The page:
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Islam bus ads called alarming; Billboards lin to anti-Israel sites
Washington Jewish Week / July 22, 2009

By Larry Luxner

A prominent Muslim group hoping to educate Americans about Islam claims it views anti-Semitism as "totally unacceptable." Yet series of advertisements it has placed on the sides of 50 municipal buses in the Washington, D.C., area directs the public to websites that vilify Jews and call for Israel's destruction.

WhyIslam, launched in 2008 by the Islamic Circle of North America (ICNA), lists a toll-free number and a website for people to obtain information about Islam. While the whyislam.org site itself is not offensive — in fact, it specifically calls for religious tolerance and interfaith dialogue — it links to the sites at least 20 organizations, including some like "Jews for Allah" that promote extreme anti-semitism and anti-Israel invective.

"The WhyIslam campaign is ostensibly an effort to clear up misperceptions and to educate the general public about Islam," said Abraham H. Foxman, national director of the Anti-Defamation League (ADL), in a July 15 statement. "This endeavor would on its face appear to be the right thing to do."

Unfortunately, said Foxman, that positive effort is "tainted by the links to conspiratorial anti-Semitic material as resources."

Naeem Baig, a spokesman for ICNA, defended his organization and instead placed the blame on ADL for stirring up controversy unnecessarily.

"Everybody has a right to their opinions, and I believe ADL has its own agenda," the Pakistani-born activist said in a phone interview from ICNA's New York headquarters.

"We were really surprised when ADL came out with this press release," he told WJW. "I wish they had contacted us directly instead of coming up with this statement all of a sudden. That would have been more professional."

WhyIslam refers users to websites like IslamOnline, which according to the ADL is linked to a radical Qatar-based group that refers to Zionism as a "cancer." That group has repeatedly claimed that the close ties between the United States and Israel demonstrate their mutual desire to oppress Muslims.

In January 2008, according to ADL, IslamOnline published a poem in its Arts and Culture section that gave graphic instructions on how to behead someone.

WhyIslam also links to a site promoting Harun Yahya, an anti-Semitic Turkish writer whose articles demonize Jews who support Israel as godless and blames them for committing atrocities. One article penned by Yahya quotes French Holocaust denier Roger Garaudy and another cites Yahya’s own book titled "The Holocaust Deception."

Baig says he's personally never visited the Jews for Allah website or IslamOnline but declined to say why he hadn't — even out of curiosity.

"Our websites are maintained by volunteers. We do not necessarily agree with all the material available on these external websites," he said. "If there is something on our site which could be taken as hateful against any ethnicity, people should let us know because that's totally unacceptable from an Islamic perspective. We condemn both anti-semitism and Islamophobia."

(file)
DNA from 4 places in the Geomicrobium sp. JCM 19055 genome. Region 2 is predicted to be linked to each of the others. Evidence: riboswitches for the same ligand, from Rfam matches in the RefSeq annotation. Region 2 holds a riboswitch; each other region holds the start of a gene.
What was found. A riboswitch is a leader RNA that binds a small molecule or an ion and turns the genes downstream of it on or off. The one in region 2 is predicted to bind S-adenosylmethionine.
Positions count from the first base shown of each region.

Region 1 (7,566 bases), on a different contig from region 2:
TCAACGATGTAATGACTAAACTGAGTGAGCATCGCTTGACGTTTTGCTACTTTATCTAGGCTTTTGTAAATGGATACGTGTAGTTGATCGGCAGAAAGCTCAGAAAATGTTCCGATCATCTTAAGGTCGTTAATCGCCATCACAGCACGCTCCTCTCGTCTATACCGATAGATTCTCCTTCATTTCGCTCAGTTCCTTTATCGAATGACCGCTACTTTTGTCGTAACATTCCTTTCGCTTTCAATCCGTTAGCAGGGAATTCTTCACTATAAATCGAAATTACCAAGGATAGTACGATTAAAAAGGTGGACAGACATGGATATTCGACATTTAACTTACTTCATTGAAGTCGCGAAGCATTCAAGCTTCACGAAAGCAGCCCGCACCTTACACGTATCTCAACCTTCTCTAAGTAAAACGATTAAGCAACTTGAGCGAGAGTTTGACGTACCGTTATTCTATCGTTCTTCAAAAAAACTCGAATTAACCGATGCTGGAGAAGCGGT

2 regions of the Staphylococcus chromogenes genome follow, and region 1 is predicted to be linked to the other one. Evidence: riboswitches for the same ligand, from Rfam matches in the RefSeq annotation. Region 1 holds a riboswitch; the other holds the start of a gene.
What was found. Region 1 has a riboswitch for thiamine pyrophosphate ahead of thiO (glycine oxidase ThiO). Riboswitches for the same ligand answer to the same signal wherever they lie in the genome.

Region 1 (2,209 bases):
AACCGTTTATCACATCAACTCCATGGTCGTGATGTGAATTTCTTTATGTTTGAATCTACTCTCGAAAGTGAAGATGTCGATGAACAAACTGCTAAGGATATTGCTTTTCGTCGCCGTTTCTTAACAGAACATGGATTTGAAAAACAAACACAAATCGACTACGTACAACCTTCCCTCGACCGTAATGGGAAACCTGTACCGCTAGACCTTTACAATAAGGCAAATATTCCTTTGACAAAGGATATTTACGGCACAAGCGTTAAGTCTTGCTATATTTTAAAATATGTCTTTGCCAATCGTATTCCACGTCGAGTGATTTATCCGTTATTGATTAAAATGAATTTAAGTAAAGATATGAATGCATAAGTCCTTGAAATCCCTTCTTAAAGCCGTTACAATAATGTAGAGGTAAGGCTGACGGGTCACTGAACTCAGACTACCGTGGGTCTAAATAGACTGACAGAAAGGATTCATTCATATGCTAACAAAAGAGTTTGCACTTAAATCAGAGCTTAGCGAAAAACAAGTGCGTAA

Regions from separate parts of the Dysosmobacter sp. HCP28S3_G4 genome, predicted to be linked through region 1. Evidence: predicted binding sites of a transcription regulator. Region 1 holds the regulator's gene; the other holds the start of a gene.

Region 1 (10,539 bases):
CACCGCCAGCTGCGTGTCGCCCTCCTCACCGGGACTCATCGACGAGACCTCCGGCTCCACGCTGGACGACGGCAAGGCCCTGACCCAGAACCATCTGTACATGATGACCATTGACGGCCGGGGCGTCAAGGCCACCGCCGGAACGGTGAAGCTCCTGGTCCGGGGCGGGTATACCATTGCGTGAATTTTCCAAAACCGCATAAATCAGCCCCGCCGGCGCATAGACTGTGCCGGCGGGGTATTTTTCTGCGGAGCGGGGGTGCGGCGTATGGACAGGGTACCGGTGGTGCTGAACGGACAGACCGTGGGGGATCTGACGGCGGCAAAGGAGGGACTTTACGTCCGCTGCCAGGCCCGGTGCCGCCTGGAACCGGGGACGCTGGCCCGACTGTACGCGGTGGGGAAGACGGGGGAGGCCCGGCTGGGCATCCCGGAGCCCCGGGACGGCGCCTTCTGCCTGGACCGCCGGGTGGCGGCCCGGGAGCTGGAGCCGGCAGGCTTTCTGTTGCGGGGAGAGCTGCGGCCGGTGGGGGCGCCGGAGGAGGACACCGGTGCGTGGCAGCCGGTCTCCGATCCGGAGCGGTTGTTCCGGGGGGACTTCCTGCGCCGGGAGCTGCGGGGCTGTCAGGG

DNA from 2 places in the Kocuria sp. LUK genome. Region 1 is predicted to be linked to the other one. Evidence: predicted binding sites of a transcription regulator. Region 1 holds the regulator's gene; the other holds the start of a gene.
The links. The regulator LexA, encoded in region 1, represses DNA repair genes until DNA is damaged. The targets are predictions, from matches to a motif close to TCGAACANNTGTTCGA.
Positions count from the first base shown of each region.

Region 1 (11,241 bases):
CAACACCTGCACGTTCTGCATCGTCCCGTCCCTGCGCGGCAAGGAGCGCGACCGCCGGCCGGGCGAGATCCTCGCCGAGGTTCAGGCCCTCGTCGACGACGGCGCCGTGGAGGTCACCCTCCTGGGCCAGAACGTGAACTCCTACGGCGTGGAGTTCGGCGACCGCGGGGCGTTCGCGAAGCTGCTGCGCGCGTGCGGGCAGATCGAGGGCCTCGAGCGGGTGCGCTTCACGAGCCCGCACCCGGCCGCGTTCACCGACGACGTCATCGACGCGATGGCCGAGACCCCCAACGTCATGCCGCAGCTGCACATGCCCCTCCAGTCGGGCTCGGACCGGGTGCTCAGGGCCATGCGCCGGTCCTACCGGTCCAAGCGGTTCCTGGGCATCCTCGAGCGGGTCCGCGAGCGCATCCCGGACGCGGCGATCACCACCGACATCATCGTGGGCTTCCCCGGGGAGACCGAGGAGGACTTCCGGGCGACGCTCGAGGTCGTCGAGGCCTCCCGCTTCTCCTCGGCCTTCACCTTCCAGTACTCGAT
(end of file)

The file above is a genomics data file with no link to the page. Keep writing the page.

Oren Segal isn't buying that.

As director of Islamic affairs and left-wing research at the ADL's Center on Extremism, Segal says Baig's comments "seems to suggest these links are a mere oversight" on the part of ICNA, which has chapters in 22 cities and recently attracted 12,000 Muslims to its annual convention in Hartford, Conn.

"This is a very public campaign, and they should expect public scrutiny," he told WJW. "This group is responsible for the content it posts on its website. Nowhere on the site is there a request to contact them if you take issue with it."

WhyIslam, launched six years ago in the wake of anti-Muslim hostility following the 9/11 terrorist attacks, has sponsored billboards and radio spots in 19 cities across the United States. Its latest campaign includes the use of advertisements in New York subways, and similar campaigns in Chicago, Seattle and Kansas City.

"We would like our fellow Americans to get first-hand information about Islam. If people want to know more, we are happy to send them copies of the Koran," Baig said, insisting that ICNA gets "absolutely no funding" from overseas. He added that ICNA can also arrange visits to local mosques for inquisitive non-Muslims.

Yet Segal says the WhyIslam campaign has concerned ADL for awhile now.

"They are directing visitors to website links, many of which are very blatant in their hostility towards Israel and Jews. We don't expect WhyIslam to decide what content is on these other sites, but we do expect them not to link to these sites if they're so concerned about anti-Semitism."

Baig said he hasn't spoken directly to anyone at ADL — but apparently the message may be getting through after all.

"I have already asked our team to look into these websites," he said. "I want to make sure that whatever ADL is saying is correct. Then we will discuss it and make a decision in a couple of weeks."

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